Defense Cuts – The Next Hurdle for Doves and Hawks
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The Fiscal Times
August 15, 2011

When President  Obama announced in May that Leon Panetta would move from CIA chief to Secretary of Defense, he touted the Washington insider as the man who could rein in defense spending while maintaining U.S. military superiority and keeping the United States safe. Under one worst-case scenario, the defense budget might be slashed by as much as $1 trillion over the coming decade.

Panetta, a former White House Budget Director and House Budget Committee chair, would make “tough budget decisions,” Obama insisted. Overnight, it became conventional wisdom in Washington that if anyone could get a handle on Pentagon spending, it was Panetta.

But just a month after taking the top job at the Pentagon, a grim-faced Panetta warned that Defense budget cuts could have disastrous consequences for the U.S. military. “If it happen[s], and God willing that would not be the case…it would result in a further round of very dangerous cuts across the board – defense cuts that I believe would do real damage to our security, our troops and their families, and our military’s ability to protect the nation,” Panetta cautioned.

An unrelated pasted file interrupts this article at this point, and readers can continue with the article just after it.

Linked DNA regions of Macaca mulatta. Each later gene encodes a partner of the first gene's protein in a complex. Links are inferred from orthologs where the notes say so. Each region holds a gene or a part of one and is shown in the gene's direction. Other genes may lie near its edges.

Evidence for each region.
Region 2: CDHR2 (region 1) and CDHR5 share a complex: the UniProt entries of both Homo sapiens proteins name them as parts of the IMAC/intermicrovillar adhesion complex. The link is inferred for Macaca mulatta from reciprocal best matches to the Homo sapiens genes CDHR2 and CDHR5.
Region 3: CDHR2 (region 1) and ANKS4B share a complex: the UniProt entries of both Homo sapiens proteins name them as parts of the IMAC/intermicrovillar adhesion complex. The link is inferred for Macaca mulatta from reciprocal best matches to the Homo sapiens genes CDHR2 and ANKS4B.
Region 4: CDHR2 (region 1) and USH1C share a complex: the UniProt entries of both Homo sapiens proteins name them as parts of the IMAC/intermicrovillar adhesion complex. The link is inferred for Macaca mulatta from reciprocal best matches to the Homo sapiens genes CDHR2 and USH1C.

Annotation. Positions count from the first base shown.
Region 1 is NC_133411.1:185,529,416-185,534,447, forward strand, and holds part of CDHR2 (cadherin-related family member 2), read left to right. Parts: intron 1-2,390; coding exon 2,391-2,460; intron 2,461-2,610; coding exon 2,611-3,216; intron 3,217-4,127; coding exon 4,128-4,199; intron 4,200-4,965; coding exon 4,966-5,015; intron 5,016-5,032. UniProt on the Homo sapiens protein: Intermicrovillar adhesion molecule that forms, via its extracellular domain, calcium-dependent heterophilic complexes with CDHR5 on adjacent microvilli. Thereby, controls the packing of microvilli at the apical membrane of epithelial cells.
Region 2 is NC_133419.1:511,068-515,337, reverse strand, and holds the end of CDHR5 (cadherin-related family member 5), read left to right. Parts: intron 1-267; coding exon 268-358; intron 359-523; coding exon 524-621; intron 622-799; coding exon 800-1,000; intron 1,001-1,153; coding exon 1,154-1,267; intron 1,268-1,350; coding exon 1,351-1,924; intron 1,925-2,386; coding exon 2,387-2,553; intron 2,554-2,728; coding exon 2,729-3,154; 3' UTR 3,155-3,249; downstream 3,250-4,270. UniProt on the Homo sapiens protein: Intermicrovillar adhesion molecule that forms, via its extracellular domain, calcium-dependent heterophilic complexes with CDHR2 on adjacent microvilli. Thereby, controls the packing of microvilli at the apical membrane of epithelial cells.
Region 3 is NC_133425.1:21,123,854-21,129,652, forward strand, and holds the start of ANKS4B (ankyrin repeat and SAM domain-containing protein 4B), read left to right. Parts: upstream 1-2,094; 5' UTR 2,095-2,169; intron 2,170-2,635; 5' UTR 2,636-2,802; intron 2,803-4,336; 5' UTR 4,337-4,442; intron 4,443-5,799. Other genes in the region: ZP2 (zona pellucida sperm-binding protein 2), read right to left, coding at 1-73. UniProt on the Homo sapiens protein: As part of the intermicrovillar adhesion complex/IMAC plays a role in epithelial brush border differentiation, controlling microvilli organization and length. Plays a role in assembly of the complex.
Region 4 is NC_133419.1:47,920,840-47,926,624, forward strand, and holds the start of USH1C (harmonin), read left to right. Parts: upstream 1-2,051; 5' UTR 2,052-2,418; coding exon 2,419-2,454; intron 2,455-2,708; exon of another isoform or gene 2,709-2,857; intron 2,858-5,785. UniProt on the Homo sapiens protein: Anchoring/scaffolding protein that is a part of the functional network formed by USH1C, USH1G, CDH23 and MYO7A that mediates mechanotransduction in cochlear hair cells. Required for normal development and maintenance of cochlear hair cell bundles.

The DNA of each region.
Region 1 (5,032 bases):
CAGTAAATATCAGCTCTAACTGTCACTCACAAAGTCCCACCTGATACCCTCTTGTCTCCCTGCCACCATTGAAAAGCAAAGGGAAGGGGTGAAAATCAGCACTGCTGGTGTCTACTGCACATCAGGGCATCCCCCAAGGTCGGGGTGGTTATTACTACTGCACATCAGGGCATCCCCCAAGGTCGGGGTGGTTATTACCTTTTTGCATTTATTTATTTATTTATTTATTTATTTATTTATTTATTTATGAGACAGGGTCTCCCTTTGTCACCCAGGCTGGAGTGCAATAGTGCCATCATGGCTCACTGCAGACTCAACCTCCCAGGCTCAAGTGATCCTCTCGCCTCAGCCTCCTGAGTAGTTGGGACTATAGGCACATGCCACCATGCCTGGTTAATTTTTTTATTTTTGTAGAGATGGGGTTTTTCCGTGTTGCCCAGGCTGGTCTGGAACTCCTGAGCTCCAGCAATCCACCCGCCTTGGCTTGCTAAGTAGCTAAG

For a while, it looked as if defense spending would become the new budgetary piñata as Obama signaled his intentions to gradually wind down the wars in Afghanistan and Iraq and congressional policymakers desperately sought ways to address runaway deficits.

The Obama administration had planned about $400 billion in defense cuts over the next decade. However, under the terms of the August debt ceiling deal, if the Congressional 12-member House and Senate super-committee still has to agree to $1.2 trillion in budget savings over the next ten years. Otherwise, an automatic $600 billion in additional cuts to defense would kick in.

Critics have long complained about waste and fat in the Pentagon budget, but the jarring prospects of cuts totaling as much as $1 trillion over the coming decade has abruptly altered the debate and   galvanized pro-defense lawmakers and their corporate allies.

As Congress departed for its August recess, there were growing signs that Panetta and other highly influential defense hawks were digging in to block any major defense cuts. Just last week, House Budget Committee Chairman Paul Ryan, R-Wis., House Armed Services Committee Chairman Buck  P. McKeon, R-Calif., and Rep. Bill Young, R-Fla., chairman of the House Defense Appropriations subcommittee, wrote Panetta and White House Budget Director Jacob (“Jack”) Lew, urging the administration not take a math-based approach to defense cuts that might undermine national security.

 The lawmakers cautioned that, the $400 billion of proposed defense cuts alone would represent “an unprecedented drawdown in defense while U.S. forces are committed to contingency operations in Afghanistan and Libya, and possibly still in Iraq. Moreover, the cuts would be made before “any substantial analysis of the future role, missions, and capabilities we want our military to perform.”

An editor-at-large for The Fiscal Times, David Francis has reported from all over the world on issues that range from defense to border security to transatlantic relations.